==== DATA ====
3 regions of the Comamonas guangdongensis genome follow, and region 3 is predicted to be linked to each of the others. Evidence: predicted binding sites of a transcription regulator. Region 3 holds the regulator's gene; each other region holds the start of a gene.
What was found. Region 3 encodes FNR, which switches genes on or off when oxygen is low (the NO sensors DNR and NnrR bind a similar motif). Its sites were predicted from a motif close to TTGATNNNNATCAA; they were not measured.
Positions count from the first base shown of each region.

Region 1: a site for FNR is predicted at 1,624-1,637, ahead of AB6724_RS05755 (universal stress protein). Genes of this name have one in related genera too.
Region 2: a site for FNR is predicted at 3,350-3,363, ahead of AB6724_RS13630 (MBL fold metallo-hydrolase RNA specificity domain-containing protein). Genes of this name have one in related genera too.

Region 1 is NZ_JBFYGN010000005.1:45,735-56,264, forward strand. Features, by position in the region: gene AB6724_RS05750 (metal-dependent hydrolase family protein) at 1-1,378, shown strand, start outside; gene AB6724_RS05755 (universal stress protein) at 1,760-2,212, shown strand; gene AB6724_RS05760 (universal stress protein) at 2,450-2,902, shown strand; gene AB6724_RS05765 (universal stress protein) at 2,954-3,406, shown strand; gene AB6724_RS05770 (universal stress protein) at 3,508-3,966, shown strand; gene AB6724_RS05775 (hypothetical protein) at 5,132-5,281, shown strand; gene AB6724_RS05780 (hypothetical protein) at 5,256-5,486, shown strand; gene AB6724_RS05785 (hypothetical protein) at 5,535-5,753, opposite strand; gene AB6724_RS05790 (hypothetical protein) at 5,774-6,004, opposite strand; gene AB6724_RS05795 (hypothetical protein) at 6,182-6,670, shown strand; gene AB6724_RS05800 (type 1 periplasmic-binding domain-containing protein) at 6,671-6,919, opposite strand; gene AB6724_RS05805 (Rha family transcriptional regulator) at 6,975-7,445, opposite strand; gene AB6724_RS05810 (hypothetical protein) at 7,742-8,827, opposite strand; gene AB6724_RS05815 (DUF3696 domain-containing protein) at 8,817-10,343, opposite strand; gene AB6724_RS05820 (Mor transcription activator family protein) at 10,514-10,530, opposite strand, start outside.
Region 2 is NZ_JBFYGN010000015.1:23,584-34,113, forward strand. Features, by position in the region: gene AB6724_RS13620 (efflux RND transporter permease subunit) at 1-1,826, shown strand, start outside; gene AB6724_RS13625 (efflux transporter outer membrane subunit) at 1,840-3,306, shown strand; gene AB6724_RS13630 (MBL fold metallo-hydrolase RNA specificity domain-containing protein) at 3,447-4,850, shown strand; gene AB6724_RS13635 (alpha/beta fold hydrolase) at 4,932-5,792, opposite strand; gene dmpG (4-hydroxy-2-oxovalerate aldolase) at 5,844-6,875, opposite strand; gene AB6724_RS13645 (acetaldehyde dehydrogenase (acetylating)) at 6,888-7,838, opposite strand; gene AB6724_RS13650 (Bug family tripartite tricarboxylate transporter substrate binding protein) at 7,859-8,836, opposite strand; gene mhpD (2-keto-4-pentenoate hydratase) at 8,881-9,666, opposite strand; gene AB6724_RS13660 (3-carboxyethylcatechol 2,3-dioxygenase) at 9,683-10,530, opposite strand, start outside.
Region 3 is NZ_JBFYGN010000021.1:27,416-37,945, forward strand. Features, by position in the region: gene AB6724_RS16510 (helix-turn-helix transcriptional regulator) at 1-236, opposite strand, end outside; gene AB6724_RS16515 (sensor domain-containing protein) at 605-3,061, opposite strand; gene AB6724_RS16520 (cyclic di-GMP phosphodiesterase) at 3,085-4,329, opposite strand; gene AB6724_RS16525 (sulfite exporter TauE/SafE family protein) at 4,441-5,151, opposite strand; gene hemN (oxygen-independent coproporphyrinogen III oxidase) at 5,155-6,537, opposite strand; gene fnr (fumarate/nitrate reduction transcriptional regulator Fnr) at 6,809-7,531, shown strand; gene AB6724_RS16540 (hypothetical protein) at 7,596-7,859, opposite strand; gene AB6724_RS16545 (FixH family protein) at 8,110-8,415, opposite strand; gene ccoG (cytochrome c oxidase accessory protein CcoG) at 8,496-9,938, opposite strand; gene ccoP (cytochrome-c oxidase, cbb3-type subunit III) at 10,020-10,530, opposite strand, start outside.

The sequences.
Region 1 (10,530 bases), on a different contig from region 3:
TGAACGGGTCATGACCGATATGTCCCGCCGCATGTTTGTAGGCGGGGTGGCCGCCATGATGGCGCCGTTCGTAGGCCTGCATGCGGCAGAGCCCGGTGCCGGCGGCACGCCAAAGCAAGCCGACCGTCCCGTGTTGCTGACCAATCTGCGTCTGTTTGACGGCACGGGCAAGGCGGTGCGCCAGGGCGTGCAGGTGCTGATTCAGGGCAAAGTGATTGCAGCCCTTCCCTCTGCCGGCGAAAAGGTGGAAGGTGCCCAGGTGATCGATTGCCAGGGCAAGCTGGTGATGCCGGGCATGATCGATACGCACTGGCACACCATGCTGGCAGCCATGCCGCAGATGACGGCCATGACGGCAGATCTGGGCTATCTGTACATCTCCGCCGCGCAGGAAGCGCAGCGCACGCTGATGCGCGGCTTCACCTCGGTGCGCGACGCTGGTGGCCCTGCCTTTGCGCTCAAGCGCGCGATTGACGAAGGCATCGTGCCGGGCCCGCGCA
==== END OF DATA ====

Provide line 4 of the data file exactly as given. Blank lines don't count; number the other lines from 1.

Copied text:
Region 1: a site for FNR is predicted at 1,624-1,637, ahead of AB6724_RS05755 (universal stress protein). Genes of this name have one in related genera too.